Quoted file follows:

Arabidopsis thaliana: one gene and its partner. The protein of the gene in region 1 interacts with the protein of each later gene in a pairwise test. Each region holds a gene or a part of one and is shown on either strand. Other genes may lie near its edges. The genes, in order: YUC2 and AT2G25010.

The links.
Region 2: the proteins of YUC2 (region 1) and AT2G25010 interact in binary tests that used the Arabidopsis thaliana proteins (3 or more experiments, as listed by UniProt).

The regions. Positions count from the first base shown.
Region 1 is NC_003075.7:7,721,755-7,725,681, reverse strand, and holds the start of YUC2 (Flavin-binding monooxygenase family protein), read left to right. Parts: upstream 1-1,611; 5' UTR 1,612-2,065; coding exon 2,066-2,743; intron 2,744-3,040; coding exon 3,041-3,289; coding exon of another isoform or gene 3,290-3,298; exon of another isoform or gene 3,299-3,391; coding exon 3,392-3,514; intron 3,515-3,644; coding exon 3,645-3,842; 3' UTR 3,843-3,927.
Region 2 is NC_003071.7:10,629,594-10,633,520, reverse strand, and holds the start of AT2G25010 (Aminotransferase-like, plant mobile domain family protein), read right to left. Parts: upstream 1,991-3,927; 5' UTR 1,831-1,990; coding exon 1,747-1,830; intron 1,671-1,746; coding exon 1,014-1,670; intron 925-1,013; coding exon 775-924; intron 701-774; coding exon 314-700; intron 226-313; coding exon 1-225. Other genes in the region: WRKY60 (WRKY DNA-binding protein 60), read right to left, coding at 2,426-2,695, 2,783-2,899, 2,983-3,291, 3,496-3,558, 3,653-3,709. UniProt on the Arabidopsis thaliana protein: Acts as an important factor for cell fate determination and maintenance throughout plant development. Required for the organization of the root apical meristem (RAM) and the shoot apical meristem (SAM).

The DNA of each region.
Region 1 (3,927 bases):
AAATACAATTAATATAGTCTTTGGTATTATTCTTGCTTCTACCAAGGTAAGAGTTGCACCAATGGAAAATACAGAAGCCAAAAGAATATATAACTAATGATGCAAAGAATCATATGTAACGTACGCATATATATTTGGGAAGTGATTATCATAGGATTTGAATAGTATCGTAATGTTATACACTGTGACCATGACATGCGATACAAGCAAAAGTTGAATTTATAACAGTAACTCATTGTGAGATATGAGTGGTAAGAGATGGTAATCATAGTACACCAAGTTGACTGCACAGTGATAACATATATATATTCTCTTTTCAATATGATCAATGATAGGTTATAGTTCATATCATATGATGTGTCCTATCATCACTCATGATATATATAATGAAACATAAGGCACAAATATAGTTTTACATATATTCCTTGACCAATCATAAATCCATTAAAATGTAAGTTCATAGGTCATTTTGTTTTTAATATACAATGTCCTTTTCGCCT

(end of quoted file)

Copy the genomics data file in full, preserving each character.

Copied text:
Arabidopsis thaliana: one gene and its partner. The protein of the gene in region 1 interacts with the protein of each later gene in a pairwise test. Each region holds a gene or a part of one and is shown on either strand. Other genes may lie near its edges. The genes, in order: YUC2 and AT2G25010.

The links.
Region 2: the proteins of YUC2 (region 1) and AT2G25010 interact in binary tests that used the Arabidopsis thaliana proteins (3 or more experiments, as listed by UniProt).

The regions. Positions count from the first base shown.
Region 1 is NC_003075.7:7,721,755-7,725,681, reverse strand, and holds the start of YUC2 (Flavin-binding monooxygenase family protein), read left to right. Parts: upstream 1-1,611; 5' UTR 1,612-2,065; coding exon 2,066-2,743; intron 2,744-3,040; coding exon 3,041-3,289; coding exon of another isoform or gene 3,290-3,298; exon of another isoform or gene 3,299-3,391; coding exon 3,392-3,514; intron 3,515-3,644; coding exon 3,645-3,842; 3' UTR 3,843-3,927.
Region 2 is NC_003071.7:10,629,594-10,633,520, reverse strand, and holds the start of AT2G25010 (Aminotransferase-like, plant mobile domain family protein), read right to left. Parts: upstream 1,991-3,927; 5' UTR 1,831-1,990; coding exon 1,747-1,830; intron 1,671-1,746; coding exon 1,014-1,670; intron 925-1,013; coding exon 775-924; intron 701-774; coding exon 314-700; intron 226-313; coding exon 1-225. Other genes in the region: WRKY60 (WRKY DNA-binding protein 60), read right to left, coding at 2,426-2,695, 2,783-2,899, 2,983-3,291, 3,496-3,558, 3,653-3,709. UniProt on the Arabidopsis thaliana protein: Acts as an important factor for cell fate determination and maintenance throughout plant development. Required for the organization of the root apical meristem (RAM) and the shoot apical meristem (SAM).

The DNA of each region.
Region 1 (3,927 bases):
AAATACAATTAATATAGTCTTTGGTATTATTCTTGCTTCTACCAAGGTAAGAGTTGCACCAATGGAAAATACAGAAGCCAAAAGAATATATAACTAATGATGCAAAGAATCATATGTAACGTACGCATATATATTTGGGAAGTGATTATCATAGGATTTGAATAGTATCGTAATGTTATACACTGTGACCATGACATGCGATACAAGCAAAAGTTGAATTTATAACAGTAACTCATTGTGAGATATGAGTGGTAAGAGATGGTAATCATAGTACACCAAGTTGACTGCACAGTGATAACATATATATATTCTCTTTTCAATATGATCAATGATAGGTTATAGTTCATATCATATGATGTGTCCTATCATCACTCATGATATATATAATGAAACATAAGGCACAAATATAGTTTTACATATATTCCTTGACCAATCATAAATCCATTAAAATGTAAGTTCATAGGTCATTTTGTTTTTAATATACAATGTCCTTTTCGCCT